Research Article: Printing 3D models of canine jaw fractures for teaching undergraduate veterinary medicine1

Date Published: December 05, 2019

Publisher: Sociedade Brasileira para o Desenvolvimento da Pesquisa em Cirurgia

Author(s): Agnes de Souza Lima, Marcello Machado, Rita de Cassia Ribeiro Pereira, Yuri Karaccas de Carvalho.

http://doi.org/10.1590/s0102-865020190090000006

Abstract

To develop 3D anatomical models, and corresponding radiographs, of canine jaw fractures.

A base model was generated from a mandibular bone scan. With this model it was possible to perform fracture planning according to the anatomical location.

The 3D base model of the canine mandible was similar in conformation to the natural bone, demonstrating structures such as canine tooth crowns, premolars and molars, mental foramina, body of the mandible, ramus of the mandible, masseteric fossa, the coronoid process, condylar process, and angular process. It was not possible to obtain detail of the crown of the incisor teeth, mandibular symphysis, and the medullary channel. Production of the 3D CJF model took 10.6 h, used 150.1 g of filament (ABS) and cost US$5.83.

The 3D canine jaw fractures models, which reproduced natural canine jaw fractures, and their respective radiographic images, are a possible source of educational material for the teaching of veterinary medicine.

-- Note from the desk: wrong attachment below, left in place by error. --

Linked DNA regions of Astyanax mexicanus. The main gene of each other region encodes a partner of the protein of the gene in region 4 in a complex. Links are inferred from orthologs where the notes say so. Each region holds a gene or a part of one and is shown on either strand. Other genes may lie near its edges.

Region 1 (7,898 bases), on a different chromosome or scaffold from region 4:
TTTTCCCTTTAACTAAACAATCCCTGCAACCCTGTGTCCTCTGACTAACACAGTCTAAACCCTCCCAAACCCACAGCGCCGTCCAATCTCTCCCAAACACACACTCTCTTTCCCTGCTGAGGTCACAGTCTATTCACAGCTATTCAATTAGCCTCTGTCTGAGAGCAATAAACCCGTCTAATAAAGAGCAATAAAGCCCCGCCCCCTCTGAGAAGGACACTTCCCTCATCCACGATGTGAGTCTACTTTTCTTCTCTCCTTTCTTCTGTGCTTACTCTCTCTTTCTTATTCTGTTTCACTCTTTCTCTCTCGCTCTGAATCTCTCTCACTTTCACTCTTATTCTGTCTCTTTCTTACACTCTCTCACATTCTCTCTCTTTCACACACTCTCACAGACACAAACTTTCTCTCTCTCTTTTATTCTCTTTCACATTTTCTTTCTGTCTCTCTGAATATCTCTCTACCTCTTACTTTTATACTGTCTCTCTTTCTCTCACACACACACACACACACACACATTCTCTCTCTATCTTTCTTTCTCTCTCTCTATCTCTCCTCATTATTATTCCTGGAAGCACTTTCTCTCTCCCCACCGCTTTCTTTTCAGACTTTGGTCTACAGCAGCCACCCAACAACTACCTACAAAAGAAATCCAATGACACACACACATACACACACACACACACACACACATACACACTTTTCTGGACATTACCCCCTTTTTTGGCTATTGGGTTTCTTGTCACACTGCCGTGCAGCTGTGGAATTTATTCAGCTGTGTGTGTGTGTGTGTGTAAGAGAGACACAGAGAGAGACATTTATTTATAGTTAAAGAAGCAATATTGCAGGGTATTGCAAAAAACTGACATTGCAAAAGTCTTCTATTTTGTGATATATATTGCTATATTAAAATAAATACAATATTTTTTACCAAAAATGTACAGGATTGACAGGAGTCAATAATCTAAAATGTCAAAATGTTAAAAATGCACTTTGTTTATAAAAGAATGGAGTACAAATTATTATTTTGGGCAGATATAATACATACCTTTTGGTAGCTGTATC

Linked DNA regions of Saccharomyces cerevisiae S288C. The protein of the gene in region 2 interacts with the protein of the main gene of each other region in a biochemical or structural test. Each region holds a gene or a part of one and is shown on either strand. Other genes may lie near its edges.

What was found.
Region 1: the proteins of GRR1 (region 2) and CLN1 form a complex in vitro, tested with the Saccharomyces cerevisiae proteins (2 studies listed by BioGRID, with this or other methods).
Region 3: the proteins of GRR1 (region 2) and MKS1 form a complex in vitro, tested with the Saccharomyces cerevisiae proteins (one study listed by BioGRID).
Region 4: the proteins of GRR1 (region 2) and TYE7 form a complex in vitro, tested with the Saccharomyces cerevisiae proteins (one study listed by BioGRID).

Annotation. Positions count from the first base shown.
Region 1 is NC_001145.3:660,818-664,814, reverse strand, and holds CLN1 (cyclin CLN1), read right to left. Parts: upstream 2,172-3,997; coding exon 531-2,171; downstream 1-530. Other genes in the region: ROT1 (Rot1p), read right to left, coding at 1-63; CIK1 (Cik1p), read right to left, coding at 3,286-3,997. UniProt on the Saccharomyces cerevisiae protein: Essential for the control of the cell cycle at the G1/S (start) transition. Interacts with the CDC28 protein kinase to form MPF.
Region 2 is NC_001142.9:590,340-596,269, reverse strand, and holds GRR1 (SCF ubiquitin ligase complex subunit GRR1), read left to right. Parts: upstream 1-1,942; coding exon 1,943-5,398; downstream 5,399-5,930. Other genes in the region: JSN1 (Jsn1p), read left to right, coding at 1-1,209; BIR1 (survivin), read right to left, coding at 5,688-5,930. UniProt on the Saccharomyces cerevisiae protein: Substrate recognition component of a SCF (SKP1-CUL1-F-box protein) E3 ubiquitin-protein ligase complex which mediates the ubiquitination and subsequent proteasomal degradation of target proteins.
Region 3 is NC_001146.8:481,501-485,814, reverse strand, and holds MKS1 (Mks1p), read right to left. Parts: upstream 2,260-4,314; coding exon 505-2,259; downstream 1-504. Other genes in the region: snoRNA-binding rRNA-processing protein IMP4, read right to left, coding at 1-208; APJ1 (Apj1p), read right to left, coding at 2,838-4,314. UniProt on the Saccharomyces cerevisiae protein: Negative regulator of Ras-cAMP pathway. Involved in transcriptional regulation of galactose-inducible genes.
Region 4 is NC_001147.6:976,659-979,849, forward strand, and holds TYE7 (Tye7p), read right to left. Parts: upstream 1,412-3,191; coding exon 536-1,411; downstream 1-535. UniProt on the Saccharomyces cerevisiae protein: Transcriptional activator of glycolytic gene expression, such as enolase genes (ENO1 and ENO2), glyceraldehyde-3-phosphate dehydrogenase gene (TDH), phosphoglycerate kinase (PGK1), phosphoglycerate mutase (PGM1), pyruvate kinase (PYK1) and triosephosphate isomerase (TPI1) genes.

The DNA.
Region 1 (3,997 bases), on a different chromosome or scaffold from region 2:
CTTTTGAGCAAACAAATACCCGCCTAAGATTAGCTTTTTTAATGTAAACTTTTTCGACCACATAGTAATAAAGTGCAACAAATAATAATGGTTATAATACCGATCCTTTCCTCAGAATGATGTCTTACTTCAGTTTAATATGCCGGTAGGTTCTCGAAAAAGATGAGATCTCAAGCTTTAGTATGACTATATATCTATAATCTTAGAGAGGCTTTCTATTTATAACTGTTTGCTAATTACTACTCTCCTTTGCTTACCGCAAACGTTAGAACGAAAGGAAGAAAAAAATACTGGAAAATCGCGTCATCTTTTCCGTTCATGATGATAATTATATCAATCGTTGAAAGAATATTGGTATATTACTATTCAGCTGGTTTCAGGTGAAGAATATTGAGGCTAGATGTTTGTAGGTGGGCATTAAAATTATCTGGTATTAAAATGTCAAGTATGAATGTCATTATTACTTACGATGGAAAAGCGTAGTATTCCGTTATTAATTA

Partial Text

Mandibular fractures are commonly observed in the clinical routine of small animals and account for approximately 3% of all reported fractures in dogs1.

Experimental protocol was approved by the Animal Research Ethics Committee of Universidade Federal do Acre (CEUA-UFAC), protocol number 47/18.

The 3D base model of the mandible showed a similar conformation as the natural bone, maintaining the same length and width, in addition to reproducing the structures that identify the bone. The following anatomical structures were observed: canine tooth crowns, premolar and molar teeth, mental foramina, body of the mandible, ramus of the mandible, masseteric fossa, and coronoid, condylar and angular processes. However, it was not possible to obtain details of the incisor tooth crowns, union of the mandibular symphysis or projection of the mandibular canal (Fig. 2).

The creation of 3D CJF models was based on the need to represent mandibular fractures in dogs, as this condition is clinically relevant in veterinary medicine, but is not sufficiently addressed in theoretical and practical training17. This may be related to the limitation of educational materials or the failure of teaching institutions in prioritizing and enforcing education in this field20.

The 3D CJF models reproduced all types of mandibular fracture that we intended to represent, as well as producing reliable radiographic images that mimicked the general anatomical aspects of the canine mandible. The 3D CJF models, and their respective radiographic images, are a possible alternative source of educational material for the teaching of veterinary medicine.

 

Source:

http://doi.org/10.1590/s0102-865020190090000006

 

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